The next wave of crypto adoption in the region is likely to come from citizens in unstable autocracies or those facing crushing inflation in countries like Iran and Lebanon.
Crypto-asset companies will be supervised by the Capital Markets Board and will need to set aside minimum capital requirements.
The country is rushing to regulate the crypto market after two local crypto exchanges went offline in April.
The country's latest move to rein in cryptocurrencies went into effect immediately.
Interpol has issued a red notice for the CEO who has fled to Albania.
Authorities are also contemplating a capital threshold for crypto exchanges and education requirements for the executives at the firms, Bloomberg said, citing an unnamed official.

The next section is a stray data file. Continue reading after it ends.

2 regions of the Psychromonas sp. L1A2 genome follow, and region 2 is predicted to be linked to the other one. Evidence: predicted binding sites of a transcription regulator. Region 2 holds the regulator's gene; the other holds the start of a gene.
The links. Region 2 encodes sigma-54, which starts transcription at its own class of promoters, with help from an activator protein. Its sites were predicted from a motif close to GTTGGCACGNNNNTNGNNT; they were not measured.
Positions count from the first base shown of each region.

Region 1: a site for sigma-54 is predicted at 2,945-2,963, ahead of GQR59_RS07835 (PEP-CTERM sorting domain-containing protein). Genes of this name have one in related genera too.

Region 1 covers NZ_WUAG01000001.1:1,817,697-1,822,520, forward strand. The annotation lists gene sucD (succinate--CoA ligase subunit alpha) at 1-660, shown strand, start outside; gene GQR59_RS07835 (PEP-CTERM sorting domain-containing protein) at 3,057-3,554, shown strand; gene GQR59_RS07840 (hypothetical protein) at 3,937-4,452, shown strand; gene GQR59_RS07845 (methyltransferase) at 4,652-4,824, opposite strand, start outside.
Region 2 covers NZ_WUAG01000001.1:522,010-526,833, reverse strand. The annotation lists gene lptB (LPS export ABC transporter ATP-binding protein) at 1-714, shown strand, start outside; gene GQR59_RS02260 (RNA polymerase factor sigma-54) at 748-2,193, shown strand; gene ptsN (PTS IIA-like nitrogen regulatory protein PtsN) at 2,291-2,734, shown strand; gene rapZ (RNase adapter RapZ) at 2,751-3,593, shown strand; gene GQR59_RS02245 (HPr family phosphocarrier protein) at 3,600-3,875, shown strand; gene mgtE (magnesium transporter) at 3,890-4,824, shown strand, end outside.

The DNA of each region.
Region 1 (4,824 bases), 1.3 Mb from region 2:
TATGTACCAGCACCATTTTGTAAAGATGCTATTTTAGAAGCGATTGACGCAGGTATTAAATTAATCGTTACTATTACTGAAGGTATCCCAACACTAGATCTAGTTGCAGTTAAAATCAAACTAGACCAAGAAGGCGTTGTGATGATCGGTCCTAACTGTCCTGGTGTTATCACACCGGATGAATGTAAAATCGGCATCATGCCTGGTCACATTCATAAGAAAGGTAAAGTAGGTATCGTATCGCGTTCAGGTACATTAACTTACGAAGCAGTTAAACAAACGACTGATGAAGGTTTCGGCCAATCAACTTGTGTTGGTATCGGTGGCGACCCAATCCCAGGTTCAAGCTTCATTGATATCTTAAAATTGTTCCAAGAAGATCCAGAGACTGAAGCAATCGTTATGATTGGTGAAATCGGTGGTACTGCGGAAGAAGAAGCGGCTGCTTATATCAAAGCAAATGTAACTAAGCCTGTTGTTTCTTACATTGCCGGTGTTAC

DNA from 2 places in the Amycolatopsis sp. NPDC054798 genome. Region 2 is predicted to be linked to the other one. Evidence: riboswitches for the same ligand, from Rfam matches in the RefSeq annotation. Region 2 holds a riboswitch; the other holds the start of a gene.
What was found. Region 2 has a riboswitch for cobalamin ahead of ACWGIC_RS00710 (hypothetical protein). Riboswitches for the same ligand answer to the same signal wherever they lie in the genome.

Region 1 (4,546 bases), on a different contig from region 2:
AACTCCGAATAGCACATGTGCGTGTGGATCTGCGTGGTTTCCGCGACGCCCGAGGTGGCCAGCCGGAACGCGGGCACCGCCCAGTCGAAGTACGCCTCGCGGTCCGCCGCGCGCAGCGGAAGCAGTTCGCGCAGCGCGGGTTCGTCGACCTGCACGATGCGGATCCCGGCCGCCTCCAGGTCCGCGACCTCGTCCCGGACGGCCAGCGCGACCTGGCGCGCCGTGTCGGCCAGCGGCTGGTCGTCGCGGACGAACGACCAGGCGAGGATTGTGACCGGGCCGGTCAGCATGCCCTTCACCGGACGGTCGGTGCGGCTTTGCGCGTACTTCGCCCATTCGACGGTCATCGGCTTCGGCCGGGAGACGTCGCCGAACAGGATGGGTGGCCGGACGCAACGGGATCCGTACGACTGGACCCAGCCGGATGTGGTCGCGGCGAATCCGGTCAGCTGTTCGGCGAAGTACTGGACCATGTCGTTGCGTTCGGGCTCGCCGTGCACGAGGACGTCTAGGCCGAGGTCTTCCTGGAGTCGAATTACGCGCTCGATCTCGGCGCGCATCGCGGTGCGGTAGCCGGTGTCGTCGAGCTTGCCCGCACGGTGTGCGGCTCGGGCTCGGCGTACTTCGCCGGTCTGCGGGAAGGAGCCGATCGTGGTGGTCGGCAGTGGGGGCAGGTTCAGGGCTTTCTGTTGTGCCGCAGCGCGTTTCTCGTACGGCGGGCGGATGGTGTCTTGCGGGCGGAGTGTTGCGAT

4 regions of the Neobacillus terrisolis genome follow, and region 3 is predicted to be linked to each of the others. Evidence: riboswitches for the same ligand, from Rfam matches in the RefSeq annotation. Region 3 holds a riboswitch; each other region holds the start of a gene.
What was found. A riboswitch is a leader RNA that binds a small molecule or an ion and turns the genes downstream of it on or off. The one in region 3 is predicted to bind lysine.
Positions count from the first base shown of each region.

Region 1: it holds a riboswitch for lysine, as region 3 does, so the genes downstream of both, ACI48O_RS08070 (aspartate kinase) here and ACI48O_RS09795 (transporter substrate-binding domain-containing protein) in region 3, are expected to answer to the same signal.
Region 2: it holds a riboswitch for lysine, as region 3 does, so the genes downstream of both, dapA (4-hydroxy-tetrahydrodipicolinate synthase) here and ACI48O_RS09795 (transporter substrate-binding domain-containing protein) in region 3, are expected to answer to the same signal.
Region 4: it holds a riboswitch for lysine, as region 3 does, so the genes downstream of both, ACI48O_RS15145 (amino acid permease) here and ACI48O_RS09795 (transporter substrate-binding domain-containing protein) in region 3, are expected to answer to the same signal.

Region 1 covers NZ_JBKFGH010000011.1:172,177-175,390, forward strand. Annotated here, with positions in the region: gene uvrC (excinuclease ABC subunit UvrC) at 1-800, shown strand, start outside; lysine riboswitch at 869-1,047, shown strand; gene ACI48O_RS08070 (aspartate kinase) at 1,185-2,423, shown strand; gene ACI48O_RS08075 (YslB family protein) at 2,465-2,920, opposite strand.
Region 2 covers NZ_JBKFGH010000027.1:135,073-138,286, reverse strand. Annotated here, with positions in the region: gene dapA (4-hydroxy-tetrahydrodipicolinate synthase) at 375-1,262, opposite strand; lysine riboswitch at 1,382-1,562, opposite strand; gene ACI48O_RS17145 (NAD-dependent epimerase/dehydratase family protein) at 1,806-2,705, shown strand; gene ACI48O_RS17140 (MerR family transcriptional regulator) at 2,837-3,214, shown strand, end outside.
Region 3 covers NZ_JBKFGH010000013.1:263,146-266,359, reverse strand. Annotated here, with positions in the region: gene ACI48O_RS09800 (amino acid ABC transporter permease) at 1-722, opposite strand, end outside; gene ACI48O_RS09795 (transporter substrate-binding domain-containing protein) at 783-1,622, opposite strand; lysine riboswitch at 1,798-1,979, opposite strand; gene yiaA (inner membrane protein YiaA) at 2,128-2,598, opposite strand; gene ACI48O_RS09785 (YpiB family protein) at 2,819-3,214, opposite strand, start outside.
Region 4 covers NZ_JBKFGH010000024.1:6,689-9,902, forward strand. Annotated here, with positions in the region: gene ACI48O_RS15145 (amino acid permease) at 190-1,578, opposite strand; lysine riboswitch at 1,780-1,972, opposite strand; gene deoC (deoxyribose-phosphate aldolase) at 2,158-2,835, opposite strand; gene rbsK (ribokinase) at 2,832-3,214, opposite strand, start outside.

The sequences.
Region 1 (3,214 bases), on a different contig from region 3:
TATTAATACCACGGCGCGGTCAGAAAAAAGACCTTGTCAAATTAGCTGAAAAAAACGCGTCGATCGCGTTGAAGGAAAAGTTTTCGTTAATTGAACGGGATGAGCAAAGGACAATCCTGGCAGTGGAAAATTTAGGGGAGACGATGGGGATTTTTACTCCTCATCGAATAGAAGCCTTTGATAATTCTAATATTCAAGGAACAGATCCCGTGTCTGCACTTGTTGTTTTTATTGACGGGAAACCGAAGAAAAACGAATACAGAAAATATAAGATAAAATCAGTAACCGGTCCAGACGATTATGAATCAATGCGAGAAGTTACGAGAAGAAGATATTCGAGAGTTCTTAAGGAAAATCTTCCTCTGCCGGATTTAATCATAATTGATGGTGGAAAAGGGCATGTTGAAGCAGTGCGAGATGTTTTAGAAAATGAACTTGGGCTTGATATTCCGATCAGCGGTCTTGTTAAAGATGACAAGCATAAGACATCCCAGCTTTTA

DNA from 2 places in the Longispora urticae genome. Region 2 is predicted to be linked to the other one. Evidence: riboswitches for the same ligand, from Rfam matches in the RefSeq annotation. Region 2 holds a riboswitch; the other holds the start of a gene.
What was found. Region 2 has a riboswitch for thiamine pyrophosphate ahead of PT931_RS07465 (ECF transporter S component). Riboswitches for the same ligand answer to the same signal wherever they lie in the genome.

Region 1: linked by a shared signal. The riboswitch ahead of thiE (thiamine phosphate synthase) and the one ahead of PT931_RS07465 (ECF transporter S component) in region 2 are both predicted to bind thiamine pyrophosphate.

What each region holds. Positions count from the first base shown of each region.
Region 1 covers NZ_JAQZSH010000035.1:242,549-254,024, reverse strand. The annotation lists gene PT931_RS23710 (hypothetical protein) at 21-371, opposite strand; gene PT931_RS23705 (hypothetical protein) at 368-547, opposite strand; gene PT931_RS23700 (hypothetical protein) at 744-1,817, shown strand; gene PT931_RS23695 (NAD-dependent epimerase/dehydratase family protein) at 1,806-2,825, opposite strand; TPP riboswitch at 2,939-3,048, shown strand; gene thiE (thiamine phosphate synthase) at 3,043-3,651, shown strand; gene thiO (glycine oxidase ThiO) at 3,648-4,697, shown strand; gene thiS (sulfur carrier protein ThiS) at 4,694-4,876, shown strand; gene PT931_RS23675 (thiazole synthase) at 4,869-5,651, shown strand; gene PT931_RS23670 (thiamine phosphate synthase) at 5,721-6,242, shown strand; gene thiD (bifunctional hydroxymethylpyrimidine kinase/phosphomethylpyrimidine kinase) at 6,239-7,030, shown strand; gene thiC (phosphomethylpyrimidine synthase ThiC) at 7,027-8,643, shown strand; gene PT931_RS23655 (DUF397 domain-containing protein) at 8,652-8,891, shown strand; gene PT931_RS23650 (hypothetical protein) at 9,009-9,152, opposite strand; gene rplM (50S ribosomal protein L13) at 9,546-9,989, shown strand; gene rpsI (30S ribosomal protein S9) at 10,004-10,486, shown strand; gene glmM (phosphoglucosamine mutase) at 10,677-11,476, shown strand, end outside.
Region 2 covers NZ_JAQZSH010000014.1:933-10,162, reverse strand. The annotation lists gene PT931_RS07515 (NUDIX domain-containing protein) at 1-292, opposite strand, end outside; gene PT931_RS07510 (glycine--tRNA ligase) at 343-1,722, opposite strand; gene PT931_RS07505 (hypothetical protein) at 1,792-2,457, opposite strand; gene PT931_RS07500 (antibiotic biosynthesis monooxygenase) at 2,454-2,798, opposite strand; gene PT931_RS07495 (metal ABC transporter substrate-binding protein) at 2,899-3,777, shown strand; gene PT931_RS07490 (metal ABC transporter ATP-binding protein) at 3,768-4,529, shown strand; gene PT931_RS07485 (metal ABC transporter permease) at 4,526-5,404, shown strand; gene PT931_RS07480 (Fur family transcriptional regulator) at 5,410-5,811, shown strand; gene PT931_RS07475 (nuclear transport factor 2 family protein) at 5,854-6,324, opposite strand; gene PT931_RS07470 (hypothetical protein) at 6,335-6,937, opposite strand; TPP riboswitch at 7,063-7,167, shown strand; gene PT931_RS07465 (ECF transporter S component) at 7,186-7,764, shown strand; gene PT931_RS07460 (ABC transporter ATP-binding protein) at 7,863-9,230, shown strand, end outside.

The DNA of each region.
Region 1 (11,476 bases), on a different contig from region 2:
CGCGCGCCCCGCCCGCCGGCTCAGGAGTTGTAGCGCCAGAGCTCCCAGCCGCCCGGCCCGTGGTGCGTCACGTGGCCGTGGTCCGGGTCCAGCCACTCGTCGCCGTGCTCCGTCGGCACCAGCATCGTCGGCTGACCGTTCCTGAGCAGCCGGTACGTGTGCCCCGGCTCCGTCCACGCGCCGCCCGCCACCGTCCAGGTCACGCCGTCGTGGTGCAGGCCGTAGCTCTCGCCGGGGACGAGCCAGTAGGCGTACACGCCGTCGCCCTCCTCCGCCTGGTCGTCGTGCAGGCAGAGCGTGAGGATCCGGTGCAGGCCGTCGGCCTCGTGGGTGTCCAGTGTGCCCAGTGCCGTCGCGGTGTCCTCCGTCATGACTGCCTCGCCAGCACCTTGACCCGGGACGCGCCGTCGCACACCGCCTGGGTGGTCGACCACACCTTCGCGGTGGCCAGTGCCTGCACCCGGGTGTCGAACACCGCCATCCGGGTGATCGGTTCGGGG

A bipartisan bill addressing cryptocurrencies made it through the House of Representatives. Next up: the Senate.
The head of Turkey’s central bank ruled out a total ban of cryptocurrencies and said a wide range of crypto regulations is coming within two weeks, Trade Moneta reported.
It's the second crypto platform in a week to face troubles in a country that is banning the use of cryptocurrencies for payments.
April has not been a kind month to crypto in Turkey.
The crypto exchange reportedly has been subject to a legal complaint by its users alleging that hundreds of millions of dollars had been stolen.
“The biggest fear for many crypto traders has always been that big governments might impose harsh restrictions on cryptocurrencies,” said one analyst.
Turkey's crypto ban sets a bad precedent for other countries mulling similar moves.
The measure, to go into effect April 30, comes as the use of crypto had risen due to a plunge in the price of the lira.